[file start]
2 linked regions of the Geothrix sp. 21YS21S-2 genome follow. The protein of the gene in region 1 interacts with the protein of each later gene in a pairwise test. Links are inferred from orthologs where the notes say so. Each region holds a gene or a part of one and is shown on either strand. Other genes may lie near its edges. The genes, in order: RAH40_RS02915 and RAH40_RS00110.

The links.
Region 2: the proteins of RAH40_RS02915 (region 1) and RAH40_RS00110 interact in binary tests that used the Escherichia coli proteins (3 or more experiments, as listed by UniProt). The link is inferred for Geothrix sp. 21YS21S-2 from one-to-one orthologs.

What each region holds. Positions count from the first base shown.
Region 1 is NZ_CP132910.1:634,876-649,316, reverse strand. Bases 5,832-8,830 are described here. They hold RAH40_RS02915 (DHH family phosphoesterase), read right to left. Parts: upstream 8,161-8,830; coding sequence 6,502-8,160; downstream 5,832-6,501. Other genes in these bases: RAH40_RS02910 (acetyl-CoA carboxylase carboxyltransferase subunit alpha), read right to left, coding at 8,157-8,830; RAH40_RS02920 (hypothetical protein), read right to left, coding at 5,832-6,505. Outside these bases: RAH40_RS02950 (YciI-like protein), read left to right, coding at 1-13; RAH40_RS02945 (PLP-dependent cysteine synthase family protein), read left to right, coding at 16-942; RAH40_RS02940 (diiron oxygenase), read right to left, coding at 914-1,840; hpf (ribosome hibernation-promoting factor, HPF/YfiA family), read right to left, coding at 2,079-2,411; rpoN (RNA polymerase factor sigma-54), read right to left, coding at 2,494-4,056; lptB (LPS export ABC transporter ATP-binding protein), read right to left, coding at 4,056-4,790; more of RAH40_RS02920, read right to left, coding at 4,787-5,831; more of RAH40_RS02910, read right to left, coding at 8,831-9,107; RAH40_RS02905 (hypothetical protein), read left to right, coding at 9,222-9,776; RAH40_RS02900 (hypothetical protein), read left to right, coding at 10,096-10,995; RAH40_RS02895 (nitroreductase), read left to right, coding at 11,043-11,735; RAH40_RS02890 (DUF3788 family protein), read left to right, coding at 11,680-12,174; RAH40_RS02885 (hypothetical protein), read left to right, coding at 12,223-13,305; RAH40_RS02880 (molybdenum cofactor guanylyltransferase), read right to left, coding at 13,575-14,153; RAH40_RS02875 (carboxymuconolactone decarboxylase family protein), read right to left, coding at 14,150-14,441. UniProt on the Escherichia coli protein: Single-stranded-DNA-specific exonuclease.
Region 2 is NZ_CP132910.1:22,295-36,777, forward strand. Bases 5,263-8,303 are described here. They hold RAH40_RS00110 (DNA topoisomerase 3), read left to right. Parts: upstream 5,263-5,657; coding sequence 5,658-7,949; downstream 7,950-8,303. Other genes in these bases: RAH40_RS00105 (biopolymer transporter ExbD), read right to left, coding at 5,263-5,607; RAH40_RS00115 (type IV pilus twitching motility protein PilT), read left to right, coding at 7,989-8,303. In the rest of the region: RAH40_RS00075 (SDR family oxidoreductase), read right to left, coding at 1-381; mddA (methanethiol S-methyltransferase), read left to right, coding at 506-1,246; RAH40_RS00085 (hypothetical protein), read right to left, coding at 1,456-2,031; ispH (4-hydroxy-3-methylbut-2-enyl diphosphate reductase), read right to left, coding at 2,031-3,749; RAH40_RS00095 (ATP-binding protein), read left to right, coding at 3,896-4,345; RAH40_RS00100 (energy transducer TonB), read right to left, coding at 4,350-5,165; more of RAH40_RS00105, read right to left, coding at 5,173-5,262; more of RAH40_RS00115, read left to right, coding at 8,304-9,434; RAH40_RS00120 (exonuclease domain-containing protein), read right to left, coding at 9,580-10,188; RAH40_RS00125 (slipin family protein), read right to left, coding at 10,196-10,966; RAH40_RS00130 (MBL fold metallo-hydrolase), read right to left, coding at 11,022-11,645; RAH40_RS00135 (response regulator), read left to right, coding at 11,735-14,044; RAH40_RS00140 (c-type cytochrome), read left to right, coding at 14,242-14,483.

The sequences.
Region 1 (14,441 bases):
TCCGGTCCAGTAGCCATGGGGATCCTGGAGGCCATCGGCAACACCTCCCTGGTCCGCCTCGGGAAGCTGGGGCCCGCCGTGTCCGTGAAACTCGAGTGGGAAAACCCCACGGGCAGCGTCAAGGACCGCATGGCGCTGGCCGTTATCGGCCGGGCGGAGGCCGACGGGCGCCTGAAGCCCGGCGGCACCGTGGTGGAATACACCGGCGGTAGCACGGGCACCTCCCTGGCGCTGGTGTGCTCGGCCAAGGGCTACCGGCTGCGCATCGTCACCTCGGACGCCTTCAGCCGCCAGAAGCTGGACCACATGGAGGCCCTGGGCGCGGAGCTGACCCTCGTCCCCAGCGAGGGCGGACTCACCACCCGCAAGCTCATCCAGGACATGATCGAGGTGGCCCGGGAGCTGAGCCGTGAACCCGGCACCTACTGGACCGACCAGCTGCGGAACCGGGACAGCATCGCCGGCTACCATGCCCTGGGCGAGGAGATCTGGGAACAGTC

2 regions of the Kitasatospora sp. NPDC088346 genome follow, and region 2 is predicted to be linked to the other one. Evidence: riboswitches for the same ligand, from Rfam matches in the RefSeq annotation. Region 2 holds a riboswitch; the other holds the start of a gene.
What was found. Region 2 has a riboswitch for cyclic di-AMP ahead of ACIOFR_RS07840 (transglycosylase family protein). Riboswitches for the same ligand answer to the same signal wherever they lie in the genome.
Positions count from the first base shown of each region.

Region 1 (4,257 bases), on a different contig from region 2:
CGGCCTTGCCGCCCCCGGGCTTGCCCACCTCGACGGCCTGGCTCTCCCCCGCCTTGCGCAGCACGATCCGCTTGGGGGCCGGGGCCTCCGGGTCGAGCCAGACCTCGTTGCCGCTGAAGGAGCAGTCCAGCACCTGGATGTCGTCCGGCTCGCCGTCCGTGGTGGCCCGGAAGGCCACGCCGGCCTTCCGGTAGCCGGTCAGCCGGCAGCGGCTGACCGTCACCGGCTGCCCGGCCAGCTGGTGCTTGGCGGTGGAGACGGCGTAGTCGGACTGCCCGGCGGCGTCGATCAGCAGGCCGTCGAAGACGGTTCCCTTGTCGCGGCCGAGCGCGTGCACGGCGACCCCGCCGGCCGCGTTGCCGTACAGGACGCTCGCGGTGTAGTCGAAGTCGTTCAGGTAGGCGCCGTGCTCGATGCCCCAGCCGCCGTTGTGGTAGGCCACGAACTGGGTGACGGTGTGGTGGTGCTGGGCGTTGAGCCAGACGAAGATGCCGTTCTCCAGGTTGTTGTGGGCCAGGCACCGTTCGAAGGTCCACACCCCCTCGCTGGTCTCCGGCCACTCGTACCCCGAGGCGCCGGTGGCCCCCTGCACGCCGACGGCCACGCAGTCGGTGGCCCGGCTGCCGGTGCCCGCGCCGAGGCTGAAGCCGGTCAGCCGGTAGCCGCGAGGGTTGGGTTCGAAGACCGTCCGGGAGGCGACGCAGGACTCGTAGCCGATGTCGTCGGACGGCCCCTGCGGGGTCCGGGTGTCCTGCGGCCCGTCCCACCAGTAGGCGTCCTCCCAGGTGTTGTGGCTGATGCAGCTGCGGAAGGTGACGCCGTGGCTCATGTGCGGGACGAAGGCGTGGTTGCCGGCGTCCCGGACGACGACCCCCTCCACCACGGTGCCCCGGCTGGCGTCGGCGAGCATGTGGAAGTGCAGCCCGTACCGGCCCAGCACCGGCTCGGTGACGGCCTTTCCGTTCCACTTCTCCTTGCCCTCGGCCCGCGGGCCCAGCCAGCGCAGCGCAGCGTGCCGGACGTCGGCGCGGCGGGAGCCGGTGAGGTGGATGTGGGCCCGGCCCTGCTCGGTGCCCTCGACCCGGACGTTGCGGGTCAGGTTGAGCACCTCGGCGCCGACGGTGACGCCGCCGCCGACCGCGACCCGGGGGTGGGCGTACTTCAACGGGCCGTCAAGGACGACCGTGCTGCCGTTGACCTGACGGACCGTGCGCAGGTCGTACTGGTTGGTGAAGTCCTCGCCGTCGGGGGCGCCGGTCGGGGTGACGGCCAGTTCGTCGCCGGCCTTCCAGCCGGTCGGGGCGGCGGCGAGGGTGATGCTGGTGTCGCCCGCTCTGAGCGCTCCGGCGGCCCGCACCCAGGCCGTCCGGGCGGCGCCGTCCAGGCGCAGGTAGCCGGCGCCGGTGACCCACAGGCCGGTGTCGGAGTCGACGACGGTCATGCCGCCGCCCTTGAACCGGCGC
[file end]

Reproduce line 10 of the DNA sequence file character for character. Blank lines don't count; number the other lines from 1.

2 regions of the Kitasatospora sp. NPDC088346 genome follow, and region 2 is predicted to be linked to the other one. Evidence: riboswitches for the same ligand, from Rfam matches in the RefSeq annotation. Region 2 holds a riboswitch; the other holds the start of a gene.